Very long and has numerous sections which can be skimmed. However, there is an outstanding core message that I took away even though it contradicts the author. Ayn Rynd spends much time attacking capitalism and extolling the values of capitalism but both systems have the same flaw. People are the problem - in almost every society and corporation in the world, we see people at the top who have large amounts of resources and are able to live off the work of other people. She calls them the “Looters” and I would argue that capitalism is also full of them. So how do we build an organization that doesn’t encourage or support Looters?

Dune #

Can you see the future? Of course not but one of the things that struck me when reading this book is that with enough experience, it is possible to predict likely outcomes. The core Messiah figure (there is some heavy critism of organized religion in the book) is able to unlock his ancestor’s memories which are stored genetically - imagine having thousands of years of experience to draw from in order to predict how events will unfold. To others, this ability looks like pure prescience. Many in our modern society have glimpses of likely outcomes and often profit but it could be possible to focus on improving this ability in a structured manner and then using it to better society.

Brave New World #

Barbarian’s recommendation. A dystopian world in which society is extremely high tech - making babies in test tubes, predetermining their careers, genetically limiting their potential so they will be happy with their lot in life. Instead of technology being used to enable and support humans, it is crushing all the best aspects of humanity. Most people don’t see any of the issues because they are sleepwalking through life, using “soma” (a recreational drug) as a way to increase happiness and complacency. In our society we have many real drugs and equivalents to soma which accomplish the same objectives but ironically it isn’t the government pushing them on the population, it is large corporations who know that a complacent society won’t seek to disrupt their profit margins or market dominance. The Barbarian is a key figure who fights against the issues in this society - and is the inspiration for the name of the chapter.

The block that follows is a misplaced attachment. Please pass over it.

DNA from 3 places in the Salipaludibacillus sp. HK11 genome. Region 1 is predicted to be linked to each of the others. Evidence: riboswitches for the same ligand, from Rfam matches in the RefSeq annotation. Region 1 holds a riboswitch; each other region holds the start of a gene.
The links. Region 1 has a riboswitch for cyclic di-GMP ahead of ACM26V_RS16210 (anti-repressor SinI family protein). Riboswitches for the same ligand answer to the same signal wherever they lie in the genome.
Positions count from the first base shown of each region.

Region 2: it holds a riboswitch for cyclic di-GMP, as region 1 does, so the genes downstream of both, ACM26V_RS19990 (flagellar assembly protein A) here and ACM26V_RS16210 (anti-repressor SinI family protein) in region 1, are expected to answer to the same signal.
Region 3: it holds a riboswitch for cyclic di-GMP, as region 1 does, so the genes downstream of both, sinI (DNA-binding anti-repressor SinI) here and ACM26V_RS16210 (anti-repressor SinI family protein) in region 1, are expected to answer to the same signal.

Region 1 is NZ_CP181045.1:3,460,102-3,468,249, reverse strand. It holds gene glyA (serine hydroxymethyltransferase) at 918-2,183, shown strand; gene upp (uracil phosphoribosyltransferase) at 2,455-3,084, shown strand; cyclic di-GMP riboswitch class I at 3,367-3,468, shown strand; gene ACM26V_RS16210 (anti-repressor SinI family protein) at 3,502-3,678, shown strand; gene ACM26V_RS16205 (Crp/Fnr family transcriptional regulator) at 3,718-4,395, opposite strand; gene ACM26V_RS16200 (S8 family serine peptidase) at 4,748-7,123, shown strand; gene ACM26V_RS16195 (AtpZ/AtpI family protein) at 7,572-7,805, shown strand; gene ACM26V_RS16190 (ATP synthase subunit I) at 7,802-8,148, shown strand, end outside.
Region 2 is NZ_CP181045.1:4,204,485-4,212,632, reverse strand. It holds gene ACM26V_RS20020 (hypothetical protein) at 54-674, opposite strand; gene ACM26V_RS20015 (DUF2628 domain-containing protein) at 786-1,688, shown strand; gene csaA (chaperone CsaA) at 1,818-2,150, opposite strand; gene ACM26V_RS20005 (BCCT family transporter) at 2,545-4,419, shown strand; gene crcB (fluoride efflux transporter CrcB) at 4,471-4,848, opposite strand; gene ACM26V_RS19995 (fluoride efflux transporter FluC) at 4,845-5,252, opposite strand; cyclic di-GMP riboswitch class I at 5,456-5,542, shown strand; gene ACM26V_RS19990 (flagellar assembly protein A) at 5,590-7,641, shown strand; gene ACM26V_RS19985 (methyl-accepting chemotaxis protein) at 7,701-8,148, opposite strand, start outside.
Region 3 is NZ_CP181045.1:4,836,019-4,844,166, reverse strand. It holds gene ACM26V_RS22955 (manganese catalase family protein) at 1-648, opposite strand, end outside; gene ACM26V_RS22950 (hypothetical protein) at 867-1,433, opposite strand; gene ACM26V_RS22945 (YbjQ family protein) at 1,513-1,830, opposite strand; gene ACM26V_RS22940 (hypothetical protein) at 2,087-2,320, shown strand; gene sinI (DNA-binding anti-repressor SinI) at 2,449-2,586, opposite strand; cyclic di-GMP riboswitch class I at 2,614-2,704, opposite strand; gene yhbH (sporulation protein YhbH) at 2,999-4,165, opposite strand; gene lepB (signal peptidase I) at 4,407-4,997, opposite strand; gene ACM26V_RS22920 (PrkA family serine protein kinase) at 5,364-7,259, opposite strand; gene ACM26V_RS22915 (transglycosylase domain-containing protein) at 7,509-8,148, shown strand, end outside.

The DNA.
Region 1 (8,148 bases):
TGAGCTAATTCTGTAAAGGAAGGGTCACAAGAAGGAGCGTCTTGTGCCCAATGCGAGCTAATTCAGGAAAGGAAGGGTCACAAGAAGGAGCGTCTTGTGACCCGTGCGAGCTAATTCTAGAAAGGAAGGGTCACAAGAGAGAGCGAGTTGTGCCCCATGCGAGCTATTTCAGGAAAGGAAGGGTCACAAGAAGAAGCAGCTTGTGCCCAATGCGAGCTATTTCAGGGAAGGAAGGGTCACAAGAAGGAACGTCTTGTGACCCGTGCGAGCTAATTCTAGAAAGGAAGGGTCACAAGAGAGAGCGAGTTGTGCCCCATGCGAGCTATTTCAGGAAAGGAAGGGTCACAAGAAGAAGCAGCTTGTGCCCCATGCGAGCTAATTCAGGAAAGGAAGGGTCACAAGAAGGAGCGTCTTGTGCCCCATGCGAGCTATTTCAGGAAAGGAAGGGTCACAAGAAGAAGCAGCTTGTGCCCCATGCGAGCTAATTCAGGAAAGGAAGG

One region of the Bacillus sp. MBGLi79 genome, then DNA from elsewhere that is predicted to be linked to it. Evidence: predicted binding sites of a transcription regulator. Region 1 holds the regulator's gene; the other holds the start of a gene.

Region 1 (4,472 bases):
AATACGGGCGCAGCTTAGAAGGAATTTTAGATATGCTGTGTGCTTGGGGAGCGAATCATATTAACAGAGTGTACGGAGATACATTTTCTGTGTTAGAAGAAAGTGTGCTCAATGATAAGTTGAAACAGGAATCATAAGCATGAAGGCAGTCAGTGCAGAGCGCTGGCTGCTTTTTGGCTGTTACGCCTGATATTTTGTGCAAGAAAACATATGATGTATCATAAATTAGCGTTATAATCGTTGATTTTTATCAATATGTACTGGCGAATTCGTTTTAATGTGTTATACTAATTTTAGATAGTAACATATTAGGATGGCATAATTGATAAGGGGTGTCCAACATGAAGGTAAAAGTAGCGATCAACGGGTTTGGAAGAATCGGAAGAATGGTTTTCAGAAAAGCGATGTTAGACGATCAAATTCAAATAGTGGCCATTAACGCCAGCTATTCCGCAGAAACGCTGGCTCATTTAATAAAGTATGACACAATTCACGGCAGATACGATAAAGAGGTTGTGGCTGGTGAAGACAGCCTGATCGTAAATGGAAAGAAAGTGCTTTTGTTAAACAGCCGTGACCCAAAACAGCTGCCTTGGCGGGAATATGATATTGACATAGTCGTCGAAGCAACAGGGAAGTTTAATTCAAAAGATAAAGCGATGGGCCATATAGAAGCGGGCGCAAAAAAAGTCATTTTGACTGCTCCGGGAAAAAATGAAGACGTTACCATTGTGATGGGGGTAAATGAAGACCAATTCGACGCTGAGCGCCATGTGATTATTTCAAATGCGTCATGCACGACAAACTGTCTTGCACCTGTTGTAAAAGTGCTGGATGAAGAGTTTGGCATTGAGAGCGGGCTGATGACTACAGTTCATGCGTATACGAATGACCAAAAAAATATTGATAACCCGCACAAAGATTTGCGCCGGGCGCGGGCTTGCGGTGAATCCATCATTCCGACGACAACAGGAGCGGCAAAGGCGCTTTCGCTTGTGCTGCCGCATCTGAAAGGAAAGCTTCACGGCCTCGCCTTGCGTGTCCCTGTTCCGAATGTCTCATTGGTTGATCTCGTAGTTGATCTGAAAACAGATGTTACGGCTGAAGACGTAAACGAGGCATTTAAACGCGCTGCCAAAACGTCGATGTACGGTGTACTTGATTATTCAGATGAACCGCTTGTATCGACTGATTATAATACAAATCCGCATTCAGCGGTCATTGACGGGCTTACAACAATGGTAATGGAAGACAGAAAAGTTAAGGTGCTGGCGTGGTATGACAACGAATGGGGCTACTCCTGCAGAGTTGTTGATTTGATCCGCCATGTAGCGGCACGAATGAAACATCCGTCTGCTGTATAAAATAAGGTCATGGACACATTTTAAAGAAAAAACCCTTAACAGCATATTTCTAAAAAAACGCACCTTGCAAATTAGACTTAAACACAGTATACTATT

Fight Club #

Another Barbarian’s recommendation and as a disclaimer, we are not advocating to start Project Mayhem or anything similar. Once again, there is a criticism of how people are sleepwalking through life and working at meaningless corporate jobs that only sustain the status quo. When you finish reading it, an interesting question is what is your “Ikea”? That fairly harmless habit that numbs you to the problems of society so that you don’t seek to do anything meaningful with your life. You don’t need to join or start a fight club but if you find the things that are numbing you and keeping you asleep - it is possible to wake up and do something meaningful with your life. “Cowards die many times before their deaths; the valiant never taste of death but once. Of all the wonders that I yet have heard it seems to me most strange that men should fear; seeing that death, a necessary end, will come when it will come.”